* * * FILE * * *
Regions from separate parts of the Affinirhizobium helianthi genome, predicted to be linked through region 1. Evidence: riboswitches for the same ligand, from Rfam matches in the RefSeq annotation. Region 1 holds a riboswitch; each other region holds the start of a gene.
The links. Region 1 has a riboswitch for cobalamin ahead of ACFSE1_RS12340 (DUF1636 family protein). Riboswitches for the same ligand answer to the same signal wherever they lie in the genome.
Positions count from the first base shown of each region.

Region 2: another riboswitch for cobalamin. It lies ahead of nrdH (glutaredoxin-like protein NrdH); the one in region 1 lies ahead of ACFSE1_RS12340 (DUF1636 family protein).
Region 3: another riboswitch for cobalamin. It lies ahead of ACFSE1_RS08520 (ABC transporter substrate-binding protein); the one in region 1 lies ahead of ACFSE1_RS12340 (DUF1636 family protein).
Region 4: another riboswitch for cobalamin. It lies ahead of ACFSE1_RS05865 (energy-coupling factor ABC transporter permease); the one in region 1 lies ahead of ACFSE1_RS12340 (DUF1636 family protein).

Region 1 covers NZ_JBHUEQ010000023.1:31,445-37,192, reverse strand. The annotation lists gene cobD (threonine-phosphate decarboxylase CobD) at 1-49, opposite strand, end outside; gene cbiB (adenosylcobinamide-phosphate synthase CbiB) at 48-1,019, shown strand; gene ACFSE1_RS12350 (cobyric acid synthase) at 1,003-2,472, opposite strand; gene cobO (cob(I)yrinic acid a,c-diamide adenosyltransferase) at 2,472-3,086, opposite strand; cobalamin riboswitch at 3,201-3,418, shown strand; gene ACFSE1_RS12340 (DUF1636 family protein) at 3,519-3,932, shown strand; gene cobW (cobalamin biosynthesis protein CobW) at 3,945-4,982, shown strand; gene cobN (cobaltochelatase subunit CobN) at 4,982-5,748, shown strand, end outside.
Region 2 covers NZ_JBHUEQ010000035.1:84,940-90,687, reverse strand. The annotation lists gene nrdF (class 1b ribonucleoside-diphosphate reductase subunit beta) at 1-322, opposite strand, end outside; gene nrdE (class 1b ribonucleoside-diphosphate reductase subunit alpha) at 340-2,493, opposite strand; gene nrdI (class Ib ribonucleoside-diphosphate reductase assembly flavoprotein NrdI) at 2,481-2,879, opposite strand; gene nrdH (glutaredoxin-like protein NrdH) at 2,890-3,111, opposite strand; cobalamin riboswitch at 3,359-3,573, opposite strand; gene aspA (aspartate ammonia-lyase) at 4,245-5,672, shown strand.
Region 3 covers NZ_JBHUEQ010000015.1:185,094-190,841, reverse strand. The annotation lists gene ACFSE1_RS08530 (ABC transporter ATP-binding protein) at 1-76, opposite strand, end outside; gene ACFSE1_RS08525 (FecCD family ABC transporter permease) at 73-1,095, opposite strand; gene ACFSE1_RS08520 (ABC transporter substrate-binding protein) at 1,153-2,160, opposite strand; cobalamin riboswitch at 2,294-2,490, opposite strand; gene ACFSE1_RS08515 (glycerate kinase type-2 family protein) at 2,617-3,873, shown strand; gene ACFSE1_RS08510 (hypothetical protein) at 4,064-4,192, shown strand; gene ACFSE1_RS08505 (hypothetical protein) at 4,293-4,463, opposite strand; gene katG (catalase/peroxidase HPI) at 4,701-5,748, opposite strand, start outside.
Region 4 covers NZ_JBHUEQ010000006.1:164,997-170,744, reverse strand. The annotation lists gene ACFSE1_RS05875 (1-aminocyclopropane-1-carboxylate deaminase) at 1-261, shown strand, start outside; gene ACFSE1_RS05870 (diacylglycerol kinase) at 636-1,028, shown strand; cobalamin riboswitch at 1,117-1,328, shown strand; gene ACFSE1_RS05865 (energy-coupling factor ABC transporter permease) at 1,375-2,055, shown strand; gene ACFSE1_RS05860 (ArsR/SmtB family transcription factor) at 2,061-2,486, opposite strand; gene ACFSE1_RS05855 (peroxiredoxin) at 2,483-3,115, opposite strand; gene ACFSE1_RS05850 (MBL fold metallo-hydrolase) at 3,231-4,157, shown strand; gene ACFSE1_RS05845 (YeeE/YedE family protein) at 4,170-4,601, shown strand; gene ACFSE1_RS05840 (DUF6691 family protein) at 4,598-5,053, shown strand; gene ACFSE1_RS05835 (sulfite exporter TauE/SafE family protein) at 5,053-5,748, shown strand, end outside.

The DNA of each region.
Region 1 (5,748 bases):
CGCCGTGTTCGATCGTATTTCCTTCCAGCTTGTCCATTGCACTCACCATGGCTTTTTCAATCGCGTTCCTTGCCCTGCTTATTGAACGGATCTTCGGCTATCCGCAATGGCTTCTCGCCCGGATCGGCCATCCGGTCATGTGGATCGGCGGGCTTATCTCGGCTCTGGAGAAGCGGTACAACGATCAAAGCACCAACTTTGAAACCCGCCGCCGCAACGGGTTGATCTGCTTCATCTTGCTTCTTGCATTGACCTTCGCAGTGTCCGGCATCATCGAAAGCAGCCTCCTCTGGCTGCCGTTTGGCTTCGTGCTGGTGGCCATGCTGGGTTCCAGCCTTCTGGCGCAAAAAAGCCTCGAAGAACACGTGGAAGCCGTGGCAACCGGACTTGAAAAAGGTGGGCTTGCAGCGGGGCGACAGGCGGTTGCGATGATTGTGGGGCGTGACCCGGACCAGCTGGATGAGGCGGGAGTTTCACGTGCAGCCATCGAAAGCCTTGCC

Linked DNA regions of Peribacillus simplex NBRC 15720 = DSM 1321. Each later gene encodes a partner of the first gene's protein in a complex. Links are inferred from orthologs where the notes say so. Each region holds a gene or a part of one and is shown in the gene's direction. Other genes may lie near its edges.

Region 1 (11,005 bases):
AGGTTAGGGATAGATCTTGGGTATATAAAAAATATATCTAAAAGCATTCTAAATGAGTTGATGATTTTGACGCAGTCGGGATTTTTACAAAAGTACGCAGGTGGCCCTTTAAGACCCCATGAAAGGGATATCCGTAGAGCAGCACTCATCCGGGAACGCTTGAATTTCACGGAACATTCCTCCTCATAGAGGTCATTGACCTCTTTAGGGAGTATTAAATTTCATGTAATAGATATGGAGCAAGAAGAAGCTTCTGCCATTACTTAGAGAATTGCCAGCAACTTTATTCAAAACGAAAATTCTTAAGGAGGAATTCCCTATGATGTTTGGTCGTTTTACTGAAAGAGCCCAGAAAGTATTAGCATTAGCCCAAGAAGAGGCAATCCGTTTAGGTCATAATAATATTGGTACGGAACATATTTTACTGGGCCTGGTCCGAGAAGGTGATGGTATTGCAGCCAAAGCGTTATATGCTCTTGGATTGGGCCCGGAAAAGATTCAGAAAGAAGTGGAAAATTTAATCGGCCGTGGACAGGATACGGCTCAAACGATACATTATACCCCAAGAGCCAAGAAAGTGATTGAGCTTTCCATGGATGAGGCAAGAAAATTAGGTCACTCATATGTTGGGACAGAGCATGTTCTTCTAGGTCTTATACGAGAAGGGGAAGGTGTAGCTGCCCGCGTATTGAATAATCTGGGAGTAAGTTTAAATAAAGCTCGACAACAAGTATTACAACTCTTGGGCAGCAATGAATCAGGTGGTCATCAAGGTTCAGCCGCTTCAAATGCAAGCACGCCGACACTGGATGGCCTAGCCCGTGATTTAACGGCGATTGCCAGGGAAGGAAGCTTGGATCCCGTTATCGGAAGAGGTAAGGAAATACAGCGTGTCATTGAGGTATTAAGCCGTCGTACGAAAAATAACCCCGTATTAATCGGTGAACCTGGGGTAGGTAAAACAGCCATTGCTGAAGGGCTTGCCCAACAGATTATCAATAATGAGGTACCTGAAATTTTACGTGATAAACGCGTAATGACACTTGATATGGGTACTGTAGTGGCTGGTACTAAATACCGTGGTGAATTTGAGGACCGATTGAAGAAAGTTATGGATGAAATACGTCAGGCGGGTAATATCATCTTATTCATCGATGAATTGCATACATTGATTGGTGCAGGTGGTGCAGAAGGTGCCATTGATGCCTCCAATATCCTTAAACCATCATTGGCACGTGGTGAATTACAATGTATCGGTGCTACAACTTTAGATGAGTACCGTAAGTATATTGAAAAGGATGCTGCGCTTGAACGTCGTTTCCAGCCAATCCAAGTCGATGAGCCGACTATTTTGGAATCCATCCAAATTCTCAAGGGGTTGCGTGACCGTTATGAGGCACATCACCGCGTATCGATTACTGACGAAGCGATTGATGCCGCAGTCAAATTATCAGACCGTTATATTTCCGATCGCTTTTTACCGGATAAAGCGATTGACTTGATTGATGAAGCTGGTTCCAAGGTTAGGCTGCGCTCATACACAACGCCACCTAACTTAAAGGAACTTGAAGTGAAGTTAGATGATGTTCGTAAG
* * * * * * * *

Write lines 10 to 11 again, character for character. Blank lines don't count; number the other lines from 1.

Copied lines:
Region 4 covers NZ_JBHUEQ010000006.1:164,997-170,744, reverse strand. The annotation lists gene ACFSE1_RS05875 (1-aminocyclopropane-1-carboxylate deaminase) at 1-261, shown strand, start outside; gene ACFSE1_RS05870 (diacylglycerol kinase) at 636-1,028, shown strand; cobalamin riboswitch at 1,117-1,328, shown strand; gene ACFSE1_RS05865 (energy-coupling factor ABC transporter permease) at 1,375-2,055, shown strand; gene ACFSE1_RS05860 (ArsR/SmtB family transcription factor) at 2,061-2,486, opposite strand; gene ACFSE1_RS05855 (peroxiredoxin) at 2,483-3,115, opposite strand; gene ACFSE1_RS05850 (MBL fold metallo-hydrolase) at 3,231-4,157, shown strand; gene ACFSE1_RS05845 (YeeE/YedE family protein) at 4,170-4,601, shown strand; gene ACFSE1_RS05840 (DUF6691 family protein) at 4,598-5,053, shown strand; gene ACFSE1_RS05835 (sulfite exporter TauE/SafE family protein) at 5,053-5,748, shown strand, end outside.

The DNA of each region.